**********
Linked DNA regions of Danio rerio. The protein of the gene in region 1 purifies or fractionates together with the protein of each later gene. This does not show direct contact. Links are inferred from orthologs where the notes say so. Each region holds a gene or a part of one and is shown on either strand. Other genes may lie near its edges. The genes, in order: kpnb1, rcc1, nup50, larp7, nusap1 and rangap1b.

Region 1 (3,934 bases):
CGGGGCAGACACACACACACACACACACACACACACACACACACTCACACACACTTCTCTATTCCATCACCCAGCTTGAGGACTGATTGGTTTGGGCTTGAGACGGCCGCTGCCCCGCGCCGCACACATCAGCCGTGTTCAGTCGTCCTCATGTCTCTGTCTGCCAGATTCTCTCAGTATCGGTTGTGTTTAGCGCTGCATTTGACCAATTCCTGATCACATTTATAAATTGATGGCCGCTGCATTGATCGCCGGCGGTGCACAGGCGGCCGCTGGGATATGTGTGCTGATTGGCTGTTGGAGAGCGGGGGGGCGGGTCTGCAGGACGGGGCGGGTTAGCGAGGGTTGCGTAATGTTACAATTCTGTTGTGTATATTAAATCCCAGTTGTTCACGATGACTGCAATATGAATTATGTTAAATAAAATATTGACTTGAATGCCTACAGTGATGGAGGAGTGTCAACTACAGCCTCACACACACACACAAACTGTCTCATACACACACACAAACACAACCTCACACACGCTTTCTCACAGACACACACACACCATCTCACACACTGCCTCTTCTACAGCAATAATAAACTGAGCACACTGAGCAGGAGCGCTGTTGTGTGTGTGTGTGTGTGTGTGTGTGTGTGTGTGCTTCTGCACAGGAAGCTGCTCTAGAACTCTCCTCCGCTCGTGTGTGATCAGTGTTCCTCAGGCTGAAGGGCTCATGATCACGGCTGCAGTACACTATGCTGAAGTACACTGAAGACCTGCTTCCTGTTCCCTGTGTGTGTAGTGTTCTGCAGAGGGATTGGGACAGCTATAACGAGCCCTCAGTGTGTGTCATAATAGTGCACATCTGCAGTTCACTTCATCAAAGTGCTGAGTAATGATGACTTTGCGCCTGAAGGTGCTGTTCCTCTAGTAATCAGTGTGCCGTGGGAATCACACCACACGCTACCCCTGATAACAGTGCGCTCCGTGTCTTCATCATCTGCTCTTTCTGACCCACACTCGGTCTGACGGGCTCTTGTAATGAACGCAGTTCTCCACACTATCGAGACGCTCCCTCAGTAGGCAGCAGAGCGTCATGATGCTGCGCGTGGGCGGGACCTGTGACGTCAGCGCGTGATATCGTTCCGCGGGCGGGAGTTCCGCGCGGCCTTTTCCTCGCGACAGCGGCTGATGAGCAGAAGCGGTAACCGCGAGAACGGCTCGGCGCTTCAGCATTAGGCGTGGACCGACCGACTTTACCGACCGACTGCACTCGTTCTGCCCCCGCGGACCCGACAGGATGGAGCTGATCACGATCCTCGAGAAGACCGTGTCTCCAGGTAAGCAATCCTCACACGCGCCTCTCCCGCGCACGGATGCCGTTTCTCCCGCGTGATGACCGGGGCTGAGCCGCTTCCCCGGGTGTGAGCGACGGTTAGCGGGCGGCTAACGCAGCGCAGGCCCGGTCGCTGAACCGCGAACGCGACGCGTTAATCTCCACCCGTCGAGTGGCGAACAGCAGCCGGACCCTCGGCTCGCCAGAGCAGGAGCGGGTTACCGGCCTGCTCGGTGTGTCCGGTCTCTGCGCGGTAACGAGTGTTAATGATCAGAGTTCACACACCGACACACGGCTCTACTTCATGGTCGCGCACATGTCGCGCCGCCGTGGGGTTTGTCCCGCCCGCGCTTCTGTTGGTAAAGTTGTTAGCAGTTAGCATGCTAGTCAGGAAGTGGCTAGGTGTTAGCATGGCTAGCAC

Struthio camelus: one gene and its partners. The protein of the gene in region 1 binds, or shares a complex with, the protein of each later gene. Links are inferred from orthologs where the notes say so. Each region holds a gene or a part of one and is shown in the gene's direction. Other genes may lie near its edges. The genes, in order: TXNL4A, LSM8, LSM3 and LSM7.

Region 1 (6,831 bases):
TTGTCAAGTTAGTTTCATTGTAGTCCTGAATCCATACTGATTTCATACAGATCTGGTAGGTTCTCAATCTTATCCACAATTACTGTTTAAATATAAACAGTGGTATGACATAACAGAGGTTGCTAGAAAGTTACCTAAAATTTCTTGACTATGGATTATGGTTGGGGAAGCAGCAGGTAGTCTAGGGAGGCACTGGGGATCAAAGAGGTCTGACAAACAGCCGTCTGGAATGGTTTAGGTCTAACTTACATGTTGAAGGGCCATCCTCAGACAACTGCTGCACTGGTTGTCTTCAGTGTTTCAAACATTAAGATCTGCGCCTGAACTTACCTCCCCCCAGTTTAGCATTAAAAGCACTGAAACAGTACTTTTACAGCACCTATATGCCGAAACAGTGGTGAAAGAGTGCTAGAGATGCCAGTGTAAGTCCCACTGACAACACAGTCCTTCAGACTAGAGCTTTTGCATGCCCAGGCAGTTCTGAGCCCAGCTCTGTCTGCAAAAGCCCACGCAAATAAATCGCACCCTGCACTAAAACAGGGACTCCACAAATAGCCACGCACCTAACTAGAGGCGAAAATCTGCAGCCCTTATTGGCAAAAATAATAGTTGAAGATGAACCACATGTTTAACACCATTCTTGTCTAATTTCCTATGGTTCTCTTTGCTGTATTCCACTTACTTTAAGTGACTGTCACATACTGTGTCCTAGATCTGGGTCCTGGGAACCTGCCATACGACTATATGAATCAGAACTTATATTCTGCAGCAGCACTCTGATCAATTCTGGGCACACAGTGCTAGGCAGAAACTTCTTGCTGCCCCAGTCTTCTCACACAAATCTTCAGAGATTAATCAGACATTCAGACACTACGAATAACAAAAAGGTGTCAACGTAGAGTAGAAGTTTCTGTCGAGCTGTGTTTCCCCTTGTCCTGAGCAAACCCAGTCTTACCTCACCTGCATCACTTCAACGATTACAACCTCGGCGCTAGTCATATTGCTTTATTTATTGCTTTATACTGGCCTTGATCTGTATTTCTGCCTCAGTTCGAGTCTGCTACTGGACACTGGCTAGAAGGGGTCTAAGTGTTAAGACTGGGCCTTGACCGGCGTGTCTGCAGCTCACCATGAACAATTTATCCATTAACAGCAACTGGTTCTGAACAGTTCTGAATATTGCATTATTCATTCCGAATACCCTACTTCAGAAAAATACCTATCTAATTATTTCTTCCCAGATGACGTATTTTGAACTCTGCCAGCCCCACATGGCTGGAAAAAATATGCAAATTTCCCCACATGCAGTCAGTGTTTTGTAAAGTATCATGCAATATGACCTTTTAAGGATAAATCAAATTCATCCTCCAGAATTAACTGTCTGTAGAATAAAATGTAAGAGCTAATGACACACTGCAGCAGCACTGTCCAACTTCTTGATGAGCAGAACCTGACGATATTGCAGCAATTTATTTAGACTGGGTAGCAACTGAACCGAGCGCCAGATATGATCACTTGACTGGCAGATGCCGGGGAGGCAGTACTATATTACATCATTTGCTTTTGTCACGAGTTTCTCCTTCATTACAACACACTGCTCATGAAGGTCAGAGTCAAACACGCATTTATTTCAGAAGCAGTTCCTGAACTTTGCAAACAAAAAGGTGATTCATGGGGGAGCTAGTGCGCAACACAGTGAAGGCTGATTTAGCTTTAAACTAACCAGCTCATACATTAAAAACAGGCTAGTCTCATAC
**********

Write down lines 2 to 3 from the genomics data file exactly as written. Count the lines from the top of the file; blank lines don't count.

Region 1 (3,934 bases):
CGGGGCAGACACACACACACACACACACACACACACACACACACTCACACACACTTCTCTATTCCATCACCCAGCTTGAGGACTGATTGGTTTGGGCTTGAGACGGCCGCTGCCCCGCGCCGCACACATCAGCCGTGTTCAGTCGTCCTCATGTCTCTGTCTGCCAGATTCTCTCAGTATCGGTTGTGTTTAGCGCTGCATTTGACCAATTCCTGATCACATTTATAAATTGATGGCCGCTGCATTGATCGCCGGCGGTGCACAGGCGGCCGCTGGGATATGTGTGCTGATTGGCTGTTGGAGAGCGGGGGGGCGGGTCTGCAGGACGGGGCGGGTTAGCGAGGGTTGCGTAATGTTACAATTCTGTTGTGTATATTAAATCCCAGTTGTTCACGATGACTGCAATATGAATTATGTTAAATAAAATATTGACTTGAATGCCTACAGTGATGGAGGAGTGTCAACTACAGCCTCACACACACACACAAACTGTCTCATACACACACACAAACACAACCTCACACACGCTTTCTCACAGACACACACACACCATCTCACACACTGCCTCTTCTACAGCAATAATAAACTGAGCACACTGAGCAGGAGCGCTGTTGTGTGTGTGTGTGTGTGTGTGTGTGTGTGTGTGCTTCTGCACAGGAAGCTGCTCTAGAACTCTCCTCCGCTCGTGTGTGATCAGTGTTCCTCAGGCTGAAGGGCTCATGATCACGGCTGCAGTACACTATGCTGAAGTACACTGAAGACCTGCTTCCTGTTCCCTGTGTGTGTAGTGTTCTGCAGAGGGATTGGGACAGCTATAACGAGCCCTCAGTGTGTGTCATAATAGTGCACATCTGCAGTTCACTTCATCAAAGTGCTGAGTAATGATGACTTTGCGCCTGAAGGTGCTGTTCCTCTAGTAATCAGTGTGCCGTGGGAATCACACCACACGCTACCCCTGATAACAGTGCGCTCCGTGTCTTCATCATCTGCTCTTTCTGACCCACACTCGGTCTGACGGGCTCTTGTAATGAACGCAGTTCTCCACACTATCGAGACGCTCCCTCAGTAGGCAGCAGAGCGTCATGATGCTGCGCGTGGGCGGGACCTGTGACGTCAGCGCGTGATATCGTTCCGCGGGCGGGAGTTCCGCGCGGCCTTTTCCTCGCGACAGCGGCTGATGAGCAGAAGCGGTAACCGCGAGAACGGCTCGGCGCTTCAGCATTAGGCGTGGACCGACCGACTTTACCGACCGACTGCACTCGTTCTGCCCCCGCGGACCCGACAGGATGGAGCTGATCACGATCCTCGAGAAGACCGTGTCTCCAGGTAAGCAATCCTCACACGCGCCTCTCCCGCGCACGGATGCCGTTTCTCCCGCGTGATGACCGGGGCTGAGCCGCTTCCCCGGGTGTGAGCGACGGTTAGCGGGCGGCTAACGCAGCGCAGGCCCGGTCGCTGAACCGCGAACGCGACGCGTTAATCTCCACCCGTCGAGTGGCGAACAGCAGCCGGACCCTCGGCTCGCCAGAGCAGGAGCGGGTTACCGGCCTGCTCGGTGTGTCCGGTCTCTGCGCGGTAACGAGTGTTAATGATCAGAGTTCACACACCGACACACGGCTCTACTTCATGGTCGCGCACATGTCGCGCCGCCGTGGGGTTTGTCCCGCCCGCGCTTCTGTTGGTAAAGTTGTTAGCAGTTAGCATGCTAGTCAGGAAGTGGCTAGGTGTTAGCATGGCTAGCAC